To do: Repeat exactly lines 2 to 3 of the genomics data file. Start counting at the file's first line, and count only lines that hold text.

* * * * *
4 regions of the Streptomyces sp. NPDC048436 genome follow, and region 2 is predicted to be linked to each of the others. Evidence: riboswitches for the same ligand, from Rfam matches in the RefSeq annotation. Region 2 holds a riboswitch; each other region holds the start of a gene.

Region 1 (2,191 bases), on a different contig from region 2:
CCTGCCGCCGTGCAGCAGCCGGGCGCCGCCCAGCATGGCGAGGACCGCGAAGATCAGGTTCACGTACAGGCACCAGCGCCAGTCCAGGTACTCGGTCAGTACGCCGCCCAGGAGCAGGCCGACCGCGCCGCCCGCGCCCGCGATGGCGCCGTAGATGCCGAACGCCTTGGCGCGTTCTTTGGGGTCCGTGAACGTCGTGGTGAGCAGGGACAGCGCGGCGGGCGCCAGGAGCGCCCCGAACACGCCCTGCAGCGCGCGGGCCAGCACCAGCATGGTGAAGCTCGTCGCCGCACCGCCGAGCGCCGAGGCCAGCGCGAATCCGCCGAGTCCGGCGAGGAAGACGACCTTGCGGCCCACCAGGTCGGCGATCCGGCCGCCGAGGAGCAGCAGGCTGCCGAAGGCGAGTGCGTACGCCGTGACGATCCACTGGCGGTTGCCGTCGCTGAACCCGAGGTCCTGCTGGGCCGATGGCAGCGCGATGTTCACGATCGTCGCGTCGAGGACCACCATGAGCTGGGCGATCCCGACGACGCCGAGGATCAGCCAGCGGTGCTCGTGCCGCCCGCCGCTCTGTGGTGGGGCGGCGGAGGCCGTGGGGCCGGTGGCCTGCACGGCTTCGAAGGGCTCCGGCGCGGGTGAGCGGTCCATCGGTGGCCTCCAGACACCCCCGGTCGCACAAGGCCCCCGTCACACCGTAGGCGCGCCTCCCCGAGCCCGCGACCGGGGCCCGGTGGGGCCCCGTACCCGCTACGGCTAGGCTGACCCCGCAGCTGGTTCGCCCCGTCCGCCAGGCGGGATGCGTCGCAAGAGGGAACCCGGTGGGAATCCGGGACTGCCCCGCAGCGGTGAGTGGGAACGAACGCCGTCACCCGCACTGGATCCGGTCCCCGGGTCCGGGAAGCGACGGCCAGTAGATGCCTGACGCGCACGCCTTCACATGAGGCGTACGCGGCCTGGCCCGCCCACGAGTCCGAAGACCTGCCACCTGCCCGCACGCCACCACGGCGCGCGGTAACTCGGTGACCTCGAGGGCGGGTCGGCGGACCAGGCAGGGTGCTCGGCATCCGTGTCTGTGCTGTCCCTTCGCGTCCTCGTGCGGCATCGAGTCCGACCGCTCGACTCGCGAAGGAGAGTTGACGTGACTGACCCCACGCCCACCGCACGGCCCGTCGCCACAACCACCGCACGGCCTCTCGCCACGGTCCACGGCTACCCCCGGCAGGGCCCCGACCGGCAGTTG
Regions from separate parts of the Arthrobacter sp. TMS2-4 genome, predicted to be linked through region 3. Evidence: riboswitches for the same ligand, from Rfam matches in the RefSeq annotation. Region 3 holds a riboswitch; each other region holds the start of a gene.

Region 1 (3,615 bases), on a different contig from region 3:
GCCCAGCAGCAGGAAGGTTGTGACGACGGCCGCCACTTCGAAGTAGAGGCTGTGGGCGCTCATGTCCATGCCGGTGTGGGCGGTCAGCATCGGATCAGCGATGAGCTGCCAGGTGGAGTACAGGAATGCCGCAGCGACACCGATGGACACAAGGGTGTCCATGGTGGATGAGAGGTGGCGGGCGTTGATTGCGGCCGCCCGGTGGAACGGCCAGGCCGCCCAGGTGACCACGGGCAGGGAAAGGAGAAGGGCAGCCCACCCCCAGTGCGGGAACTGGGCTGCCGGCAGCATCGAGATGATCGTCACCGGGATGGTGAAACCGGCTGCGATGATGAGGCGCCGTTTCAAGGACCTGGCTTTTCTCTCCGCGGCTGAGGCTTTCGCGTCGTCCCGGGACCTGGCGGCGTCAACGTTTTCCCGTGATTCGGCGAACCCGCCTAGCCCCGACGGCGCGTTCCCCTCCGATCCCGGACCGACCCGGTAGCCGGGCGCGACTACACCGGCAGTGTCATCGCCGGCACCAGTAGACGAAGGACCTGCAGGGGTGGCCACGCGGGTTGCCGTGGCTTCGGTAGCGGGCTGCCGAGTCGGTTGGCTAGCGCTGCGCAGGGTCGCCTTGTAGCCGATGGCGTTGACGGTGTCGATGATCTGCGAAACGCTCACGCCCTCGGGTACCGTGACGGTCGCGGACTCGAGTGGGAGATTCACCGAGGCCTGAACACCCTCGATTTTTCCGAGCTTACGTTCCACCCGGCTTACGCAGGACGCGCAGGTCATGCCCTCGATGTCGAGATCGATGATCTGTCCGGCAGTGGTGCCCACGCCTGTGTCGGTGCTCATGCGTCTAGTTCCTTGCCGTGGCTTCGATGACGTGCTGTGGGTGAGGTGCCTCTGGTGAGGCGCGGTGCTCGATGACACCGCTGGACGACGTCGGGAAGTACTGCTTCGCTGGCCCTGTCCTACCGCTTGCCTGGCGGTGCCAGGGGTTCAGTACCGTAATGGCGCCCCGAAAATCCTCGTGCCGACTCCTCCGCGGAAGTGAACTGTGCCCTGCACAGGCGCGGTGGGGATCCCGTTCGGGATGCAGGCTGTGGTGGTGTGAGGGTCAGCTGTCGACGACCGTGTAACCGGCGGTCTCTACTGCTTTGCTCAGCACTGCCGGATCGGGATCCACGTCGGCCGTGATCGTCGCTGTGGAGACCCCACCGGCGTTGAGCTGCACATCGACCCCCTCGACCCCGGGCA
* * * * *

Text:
Region 1 (2,191 bases), on a different contig from region 2:
CCTGCCGCCGTGCAGCAGCCGGGCGCCGCCCAGCATGGCGAGGACCGCGAAGATCAGGTTCACGTACAGGCACCAGCGCCAGTCCAGGTACTCGGTCAGTACGCCGCCCAGGAGCAGGCCGACCGCGCCGCCCGCGCCCGCGATGGCGCCGTAGATGCCGAACGCCTTGGCGCGTTCTTTGGGGTCCGTGAACGTCGTGGTGAGCAGGGACAGCGCGGCGGGCGCCAGGAGCGCCCCGAACACGCCCTGCAGCGCGCGGGCCAGCACCAGCATGGTGAAGCTCGTCGCCGCACCGCCGAGCGCCGAGGCCAGCGCGAATCCGCCGAGTCCGGCGAGGAAGACGACCTTGCGGCCCACCAGGTCGGCGATCCGGCCGCCGAGGAGCAGCAGGCTGCCGAAGGCGAGTGCGTACGCCGTGACGATCCACTGGCGGTTGCCGTCGCTGAACCCGAGGTCCTGCTGGGCCGATGGCAGCGCGATGTTCACGATCGTCGCGTCGAGGACCACCATGAGCTGGGCGATCCCGACGACGCCGAGGATCAGCCAGCGGTGCTCGTGCCGCCCGCCGCTCTGTGGTGGGGCGGCGGAGGCCGTGGGGCCGGTGGCCTGCACGGCTTCGAAGGGCTCCGGCGCGGGTGAGCGGTCCATCGGTGGCCTCCAGACACCCCCGGTCGCACAAGGCCCCCGTCACACCGTAGGCGCGCCTCCCCGAGCCCGCGACCGGGGCCCGGTGGGGCCCCGTACCCGCTACGGCTAGGCTGACCCCGCAGCTGGTTCGCCCCGTCCGCCAGGCGGGATGCGTCGCAAGAGGGAACCCGGTGGGAATCCGGGACTGCCCCGCAGCGGTGAGTGGGAACGAACGCCGTCACCCGCACTGGATCCGGTCCCCGGGTCCGGGAAGCGACGGCCAGTAGATGCCTGACGCGCACGCCTTCACATGAGGCGTACGCGGCCTGGCCCGCCCACGAGTCCGAAGACCTGCCACCTGCCCGCACGCCACCACGGCGCGCGGTAACTCGGTGACCTCGAGGGCGGGTCGGCGGACCAGGCAGGGTGCTCGGCATCCGTGTCTGTGCTGTCCCTTCGCGTCCTCGTGCGGCATCGAGTCCGACCGCTCGACTCGCGAAGGAGAGTTGACGTGACTGACCCCACGCCCACCGCACGGCCCGTCGCCACAACCACCGCACGGCCTCTCGCCACGGTCCACGGCTACCCCCGGCAGGGCCCCGACCGGCAGTTG